There were a dozen ash trees together, like a family, near a brook. The bark on all of them had fissured. They were mainly straight. One had the faint, graceful, feminine sweep so distinctive of ash, like a slim-hipped femme fatale in a floor-length cocktail dress.

Ash wood is pinkish white and disturbingly like human skin when freshly sawn.
Perhaps Penn's next work will be a bit of crime fiction featuring some of the forty-four different types of items/uses Penn found for his ash tree. Not a cell of Penn's ash went to waste, nor does he waste any words. Despite the technical or scientific nature of some of the information being shared, I was never anywhere close to bored or disinterested. This one is going to be high on my "Best of" charts for this year, no doubt. And my next project? It's going to be made from ash.

STREET SENSE: If you're not convinced by now, there's not much I can say here to persuade you. What's not to like about trees, wood, craftsmanship, history, great stories and humor?

A FAVORITE PASSAGE:  A few, because the rules are mine and while not as much fun to break, I've gotta stay in shape:

The more I understood about the process, the less Phill spoke. The afternoon passed in a gentle sea of timeless, elemental sounds: the rhythmical rasp of the hand planer as the wood yielded to Phill's wishes; the ringing crack of the mallet; the scrape of Phill's pencil on wood; the plunk of ash touching oak; the caw of the spokeshave on the felloes; and the hiss of sandpaper turning dry ash to dust.

Each swing of the axe is like turning the page of a book; it opens a new part of the tree, and elicits a little bit more information about the tree's life: V-shaped and ellipsoid figures, curly grain, ray flecks, dimples, tight knots, loose knots, bark pockets and staining from diverse fungi might all show for the first time when a log is split open.

And the last because it made me laugh out loud and fall completely in love with this book on page 13. This from Penn's wife upon learning about his plan to find a tree and use 100% of it:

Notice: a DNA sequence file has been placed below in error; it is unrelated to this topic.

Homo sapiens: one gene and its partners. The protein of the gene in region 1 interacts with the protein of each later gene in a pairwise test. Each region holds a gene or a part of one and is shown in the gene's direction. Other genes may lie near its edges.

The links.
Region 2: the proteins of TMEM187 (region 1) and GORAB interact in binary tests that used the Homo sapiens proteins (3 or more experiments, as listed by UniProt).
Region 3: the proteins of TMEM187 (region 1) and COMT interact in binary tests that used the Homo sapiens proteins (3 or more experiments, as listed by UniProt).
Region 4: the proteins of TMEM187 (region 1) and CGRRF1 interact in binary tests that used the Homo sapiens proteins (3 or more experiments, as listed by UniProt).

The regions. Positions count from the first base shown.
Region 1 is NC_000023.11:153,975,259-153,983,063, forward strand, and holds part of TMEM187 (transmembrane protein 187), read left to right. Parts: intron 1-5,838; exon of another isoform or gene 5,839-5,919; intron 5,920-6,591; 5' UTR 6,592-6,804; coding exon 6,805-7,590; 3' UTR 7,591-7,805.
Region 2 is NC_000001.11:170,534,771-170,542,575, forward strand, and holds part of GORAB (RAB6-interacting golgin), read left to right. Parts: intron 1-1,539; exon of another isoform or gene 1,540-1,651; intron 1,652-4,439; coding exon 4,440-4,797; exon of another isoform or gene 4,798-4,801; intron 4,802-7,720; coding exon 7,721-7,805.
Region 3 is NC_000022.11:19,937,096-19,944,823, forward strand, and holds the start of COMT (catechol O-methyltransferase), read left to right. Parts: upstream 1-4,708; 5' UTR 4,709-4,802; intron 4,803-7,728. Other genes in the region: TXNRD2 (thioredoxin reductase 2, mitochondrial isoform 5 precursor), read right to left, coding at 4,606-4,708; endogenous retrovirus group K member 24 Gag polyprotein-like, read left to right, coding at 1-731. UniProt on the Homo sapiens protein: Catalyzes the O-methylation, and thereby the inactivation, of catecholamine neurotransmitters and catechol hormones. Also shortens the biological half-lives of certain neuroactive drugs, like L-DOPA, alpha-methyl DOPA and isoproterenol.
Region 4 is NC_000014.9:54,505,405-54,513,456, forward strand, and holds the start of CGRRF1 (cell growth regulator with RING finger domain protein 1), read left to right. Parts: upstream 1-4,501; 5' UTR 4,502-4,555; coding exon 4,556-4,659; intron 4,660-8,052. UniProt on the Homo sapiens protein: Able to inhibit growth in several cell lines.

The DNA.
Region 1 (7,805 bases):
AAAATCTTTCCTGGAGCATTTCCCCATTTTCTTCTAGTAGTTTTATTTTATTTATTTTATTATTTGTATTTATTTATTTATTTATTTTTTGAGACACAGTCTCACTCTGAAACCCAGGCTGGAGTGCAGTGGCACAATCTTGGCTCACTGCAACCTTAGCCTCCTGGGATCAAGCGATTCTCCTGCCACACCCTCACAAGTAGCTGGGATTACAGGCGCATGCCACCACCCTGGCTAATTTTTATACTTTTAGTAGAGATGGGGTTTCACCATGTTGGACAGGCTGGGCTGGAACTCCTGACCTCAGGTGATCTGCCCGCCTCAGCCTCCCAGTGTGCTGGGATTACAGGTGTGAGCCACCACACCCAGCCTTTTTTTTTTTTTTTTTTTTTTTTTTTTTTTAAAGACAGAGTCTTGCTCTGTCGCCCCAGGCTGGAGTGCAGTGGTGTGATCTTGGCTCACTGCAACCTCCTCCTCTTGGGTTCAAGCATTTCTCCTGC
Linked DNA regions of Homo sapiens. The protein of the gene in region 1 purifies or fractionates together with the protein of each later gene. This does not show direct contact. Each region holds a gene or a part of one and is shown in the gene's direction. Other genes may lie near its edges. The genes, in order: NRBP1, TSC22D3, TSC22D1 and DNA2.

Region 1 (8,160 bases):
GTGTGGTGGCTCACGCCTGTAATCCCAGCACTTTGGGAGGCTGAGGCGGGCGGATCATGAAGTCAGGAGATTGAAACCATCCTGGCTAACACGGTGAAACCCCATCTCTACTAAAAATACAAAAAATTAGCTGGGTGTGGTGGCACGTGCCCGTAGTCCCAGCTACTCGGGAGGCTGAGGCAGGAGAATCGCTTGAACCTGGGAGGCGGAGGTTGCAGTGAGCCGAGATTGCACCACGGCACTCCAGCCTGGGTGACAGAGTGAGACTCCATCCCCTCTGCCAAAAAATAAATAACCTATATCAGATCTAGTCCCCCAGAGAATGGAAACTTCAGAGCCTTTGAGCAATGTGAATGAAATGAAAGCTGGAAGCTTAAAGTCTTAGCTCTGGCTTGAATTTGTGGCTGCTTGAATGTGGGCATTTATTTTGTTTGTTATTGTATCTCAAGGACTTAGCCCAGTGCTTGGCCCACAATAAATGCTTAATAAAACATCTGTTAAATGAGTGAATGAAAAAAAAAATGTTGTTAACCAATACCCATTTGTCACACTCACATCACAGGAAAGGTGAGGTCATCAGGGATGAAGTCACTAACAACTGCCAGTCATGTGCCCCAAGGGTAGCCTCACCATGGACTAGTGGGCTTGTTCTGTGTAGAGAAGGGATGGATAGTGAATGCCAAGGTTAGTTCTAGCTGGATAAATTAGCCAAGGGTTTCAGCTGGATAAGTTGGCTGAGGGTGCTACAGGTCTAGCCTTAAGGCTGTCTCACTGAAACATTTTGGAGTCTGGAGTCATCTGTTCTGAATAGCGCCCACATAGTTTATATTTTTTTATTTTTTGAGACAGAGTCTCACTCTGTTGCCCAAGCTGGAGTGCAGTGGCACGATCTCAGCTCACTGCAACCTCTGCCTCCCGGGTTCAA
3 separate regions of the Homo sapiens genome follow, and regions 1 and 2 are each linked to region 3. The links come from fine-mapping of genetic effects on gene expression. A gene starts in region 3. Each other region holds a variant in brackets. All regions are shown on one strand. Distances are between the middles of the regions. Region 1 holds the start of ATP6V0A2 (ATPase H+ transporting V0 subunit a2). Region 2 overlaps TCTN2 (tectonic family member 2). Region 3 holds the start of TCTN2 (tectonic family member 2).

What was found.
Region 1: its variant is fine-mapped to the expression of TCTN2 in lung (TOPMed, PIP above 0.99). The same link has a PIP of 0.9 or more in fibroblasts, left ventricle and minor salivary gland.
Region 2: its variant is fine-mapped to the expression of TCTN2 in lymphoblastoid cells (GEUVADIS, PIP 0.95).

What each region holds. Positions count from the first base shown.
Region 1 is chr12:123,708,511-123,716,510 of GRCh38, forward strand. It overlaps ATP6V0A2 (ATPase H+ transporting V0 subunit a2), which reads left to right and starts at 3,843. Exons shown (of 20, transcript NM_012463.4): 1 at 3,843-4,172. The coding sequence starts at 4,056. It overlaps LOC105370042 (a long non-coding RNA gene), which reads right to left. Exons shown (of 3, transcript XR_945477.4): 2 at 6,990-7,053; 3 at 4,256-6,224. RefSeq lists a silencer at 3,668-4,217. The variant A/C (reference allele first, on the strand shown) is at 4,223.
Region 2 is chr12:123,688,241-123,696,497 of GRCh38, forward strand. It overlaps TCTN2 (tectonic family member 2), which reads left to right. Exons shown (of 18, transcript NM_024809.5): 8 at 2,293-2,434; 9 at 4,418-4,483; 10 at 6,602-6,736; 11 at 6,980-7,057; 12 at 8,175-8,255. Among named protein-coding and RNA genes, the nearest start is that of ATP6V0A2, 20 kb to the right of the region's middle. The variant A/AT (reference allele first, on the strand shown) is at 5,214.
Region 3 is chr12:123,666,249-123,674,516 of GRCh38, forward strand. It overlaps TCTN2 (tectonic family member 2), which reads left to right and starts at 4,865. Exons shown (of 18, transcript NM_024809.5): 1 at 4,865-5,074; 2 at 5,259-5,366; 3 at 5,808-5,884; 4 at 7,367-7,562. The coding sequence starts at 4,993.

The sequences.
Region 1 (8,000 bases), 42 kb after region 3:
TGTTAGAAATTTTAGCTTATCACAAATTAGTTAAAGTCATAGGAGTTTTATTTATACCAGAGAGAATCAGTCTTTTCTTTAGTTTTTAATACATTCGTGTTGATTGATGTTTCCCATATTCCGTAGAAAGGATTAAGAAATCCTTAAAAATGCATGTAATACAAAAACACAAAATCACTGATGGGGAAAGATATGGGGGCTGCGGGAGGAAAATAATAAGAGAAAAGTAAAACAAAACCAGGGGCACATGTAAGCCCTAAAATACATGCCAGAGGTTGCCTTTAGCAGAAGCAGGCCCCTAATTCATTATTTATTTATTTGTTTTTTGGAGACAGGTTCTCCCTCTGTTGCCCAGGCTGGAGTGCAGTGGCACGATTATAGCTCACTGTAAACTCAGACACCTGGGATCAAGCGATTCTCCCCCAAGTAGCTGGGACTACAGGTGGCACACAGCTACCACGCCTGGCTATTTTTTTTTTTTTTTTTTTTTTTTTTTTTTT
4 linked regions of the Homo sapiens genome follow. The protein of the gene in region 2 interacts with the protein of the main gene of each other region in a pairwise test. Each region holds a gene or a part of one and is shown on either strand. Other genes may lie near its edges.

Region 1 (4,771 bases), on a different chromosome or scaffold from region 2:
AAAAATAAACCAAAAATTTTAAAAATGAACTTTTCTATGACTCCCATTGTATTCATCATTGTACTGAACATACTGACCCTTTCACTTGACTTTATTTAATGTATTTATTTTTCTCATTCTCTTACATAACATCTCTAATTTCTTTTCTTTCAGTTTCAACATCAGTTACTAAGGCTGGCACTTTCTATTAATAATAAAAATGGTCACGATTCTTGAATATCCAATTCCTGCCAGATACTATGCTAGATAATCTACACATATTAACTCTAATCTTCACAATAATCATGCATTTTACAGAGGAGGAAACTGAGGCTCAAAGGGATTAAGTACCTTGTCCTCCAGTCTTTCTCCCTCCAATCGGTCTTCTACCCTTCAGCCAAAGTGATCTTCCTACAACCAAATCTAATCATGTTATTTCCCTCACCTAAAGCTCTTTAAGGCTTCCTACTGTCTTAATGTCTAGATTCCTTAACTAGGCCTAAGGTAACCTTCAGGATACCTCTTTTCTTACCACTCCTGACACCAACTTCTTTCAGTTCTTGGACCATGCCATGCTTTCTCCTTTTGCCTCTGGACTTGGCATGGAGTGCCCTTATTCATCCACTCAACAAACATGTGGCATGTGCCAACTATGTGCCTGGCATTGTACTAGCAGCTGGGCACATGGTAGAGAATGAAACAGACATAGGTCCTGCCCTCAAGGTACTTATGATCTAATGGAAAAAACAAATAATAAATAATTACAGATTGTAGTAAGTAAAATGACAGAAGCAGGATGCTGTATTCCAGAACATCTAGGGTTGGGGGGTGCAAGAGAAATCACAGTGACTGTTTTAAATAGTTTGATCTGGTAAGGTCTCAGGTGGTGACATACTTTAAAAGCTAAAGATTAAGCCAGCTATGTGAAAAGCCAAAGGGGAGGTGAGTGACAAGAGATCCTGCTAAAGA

She looked unimpressed. Her eyebrows arched. "Do you know a wheelwright?" she asked. "Do you know a toboggan-maker or even a bowl-turner? Do they still exist? This is the beginning of the twenty-first century, not the middle of the fifteenth. And don't you need to know a great deal about timber? I can see a large pile of very expensive firewood at the end of this venture. Perhaps there'll be enough wood left over to make the coffin you're going to bury yourself in." I decided not to mention the idea again. Nor did I say she had hit on the one thing I would not be making from my ash: elm was traditionally used for coffins.


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About Malcolm Avenue Review

I was lucky enough to be born and raised in a nifty, oak-shaded ranch house on Malcolm Avenue, a wide-laned residential street with little through traffic, located amid the foothills of Northern California. It was on that street and in that house I learned most of my adolescent life lessons, and many grown-up ones to boot. Malcolm Avenue was "home" for more than thirty years.

It was on Malcolm Avenue, through and with my family and the other families that made up our neighborhood of characters, that I first learned about and gained an appreciation for the things I continue to love the most to this day: music, animals, photography, sports, television/movies and, of course, books.

I owe a debt of gratitude to that life on Malcolm Avenue. It gave me a sense of community and friendship, support and adventure. For better and worse, life on that street likely had the biggest impact on the person I've become. So this blog, and the things I write here, are all, at their base level, a little bit of a love letter to Malcolm Avenue.